Valentine’s Day has now safely passed until 2016. Like everyone else, I was busy on Saturday consuming sinful dark chocolates, too many colorful sugary confections and a decadent meal—all of which are amazing but not terribly heart-healthy. Still stuck in the Valentine’s Day mindset, I’ve been musing about how gardening is, on the flipside, good for the heart in many ways. Here are a few ways I’ve found gardening to be an amazing hobby, not only for the health of your heart but for your entire body.
1. Aerobic Exercise
Planting and maintaining a garden by hand requires daily dose of aerobic exercise, from cultivating the soil, hauling hoses, watering, weeding and chasing away unwanted garden visitors, like that obnoxious family of squirrels that resides in the old live oak tree on my lot.
2. Healthier Food
Not only is the regular activity associated with gardening healthy, the hard-earned vegetable and fruit harvest has some great benefits, too. Having fresh fruits and vegetables in your garden means you’ll incorporate more into your daily diet—and I think we all can afford to replace sweets with produce. When growing your own crops, you can choose to follow organic conventions over conventional gardening methods that often utilize noxious pesticides. As an added bonus, when your vegetables and fruit are picked at the peak of ripeness, they often have higher nutritional value than the same produce purchased in your local grocery store.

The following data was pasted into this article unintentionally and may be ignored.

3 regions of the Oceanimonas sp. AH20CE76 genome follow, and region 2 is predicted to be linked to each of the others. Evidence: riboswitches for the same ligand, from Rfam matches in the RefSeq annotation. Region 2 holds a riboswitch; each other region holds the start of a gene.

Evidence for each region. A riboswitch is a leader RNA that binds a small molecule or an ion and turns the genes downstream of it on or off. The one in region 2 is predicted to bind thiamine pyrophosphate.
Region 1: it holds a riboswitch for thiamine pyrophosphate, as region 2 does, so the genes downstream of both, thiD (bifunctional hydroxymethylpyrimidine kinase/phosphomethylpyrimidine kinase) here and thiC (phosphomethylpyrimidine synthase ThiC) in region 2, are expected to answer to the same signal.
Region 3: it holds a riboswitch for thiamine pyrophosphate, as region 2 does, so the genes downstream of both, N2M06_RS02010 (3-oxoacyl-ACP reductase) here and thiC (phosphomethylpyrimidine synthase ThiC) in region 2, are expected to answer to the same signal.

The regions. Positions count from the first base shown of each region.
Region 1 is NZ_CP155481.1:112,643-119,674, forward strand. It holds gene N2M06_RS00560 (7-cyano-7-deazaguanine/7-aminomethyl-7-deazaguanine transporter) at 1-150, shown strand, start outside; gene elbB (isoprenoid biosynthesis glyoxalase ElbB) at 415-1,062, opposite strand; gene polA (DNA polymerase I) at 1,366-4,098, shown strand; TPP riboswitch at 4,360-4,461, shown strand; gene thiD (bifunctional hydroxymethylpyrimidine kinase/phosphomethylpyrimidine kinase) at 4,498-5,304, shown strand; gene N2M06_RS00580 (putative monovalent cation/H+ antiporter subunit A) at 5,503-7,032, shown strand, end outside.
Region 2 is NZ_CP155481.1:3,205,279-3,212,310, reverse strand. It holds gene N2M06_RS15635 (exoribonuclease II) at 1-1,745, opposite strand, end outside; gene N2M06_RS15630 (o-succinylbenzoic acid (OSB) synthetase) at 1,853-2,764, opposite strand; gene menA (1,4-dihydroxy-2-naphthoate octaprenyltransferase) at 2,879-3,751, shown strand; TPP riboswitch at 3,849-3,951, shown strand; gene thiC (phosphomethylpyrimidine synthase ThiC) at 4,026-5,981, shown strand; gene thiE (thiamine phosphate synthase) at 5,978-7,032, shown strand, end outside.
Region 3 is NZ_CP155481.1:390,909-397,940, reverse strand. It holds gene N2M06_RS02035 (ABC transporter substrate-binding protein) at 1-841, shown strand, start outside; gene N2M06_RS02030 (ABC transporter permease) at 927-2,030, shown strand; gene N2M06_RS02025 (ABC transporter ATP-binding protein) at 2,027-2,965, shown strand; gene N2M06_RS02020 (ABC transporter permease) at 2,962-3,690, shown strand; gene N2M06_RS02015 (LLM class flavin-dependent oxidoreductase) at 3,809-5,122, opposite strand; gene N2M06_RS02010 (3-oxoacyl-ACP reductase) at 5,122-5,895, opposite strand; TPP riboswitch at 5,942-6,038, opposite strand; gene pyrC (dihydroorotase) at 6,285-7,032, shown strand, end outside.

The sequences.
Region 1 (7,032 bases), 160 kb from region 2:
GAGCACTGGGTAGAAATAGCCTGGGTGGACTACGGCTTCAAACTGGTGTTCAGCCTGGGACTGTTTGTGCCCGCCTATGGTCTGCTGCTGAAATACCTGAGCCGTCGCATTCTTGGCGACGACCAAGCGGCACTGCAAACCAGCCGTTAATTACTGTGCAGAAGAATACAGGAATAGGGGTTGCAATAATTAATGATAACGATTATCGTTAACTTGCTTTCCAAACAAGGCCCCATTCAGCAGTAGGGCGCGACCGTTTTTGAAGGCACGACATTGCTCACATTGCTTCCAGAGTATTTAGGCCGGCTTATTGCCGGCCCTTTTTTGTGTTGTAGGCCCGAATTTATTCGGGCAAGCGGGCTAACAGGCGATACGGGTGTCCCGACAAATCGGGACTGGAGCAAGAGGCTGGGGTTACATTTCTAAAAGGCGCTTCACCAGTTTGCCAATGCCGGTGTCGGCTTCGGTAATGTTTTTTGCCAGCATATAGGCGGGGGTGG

3. Source of Joy
So the physical act of gardening is good for your body, but what about your emotional well-being? When I celebrate life and love, I like to think about making a difference in the lives of those individuals around me. For me, gardening is a great outlet.
As a hobby, gardening allows us a chance to spend time outdoors with our spouses, children, parents, friends and neighbors. Growing my front yard garden has allowed me to meet many of my neighbors who stop by on their daily walks to chat and see how the garden in growing. It creates a focal point for a neighborhood conversation. Gardening also offers an amazing teaching opportunity for children away from blackboards, books and digital screens of all kinds. There are so many wonderful lessons waiting in the garden for kids of all ages from watching seeds sprout to learning about the complex predator-prey relationships amongst the insects found on our plants. In this sense gardening can help build a bond that will last a lifetime, one built on learning, companionship and a love of the natural world.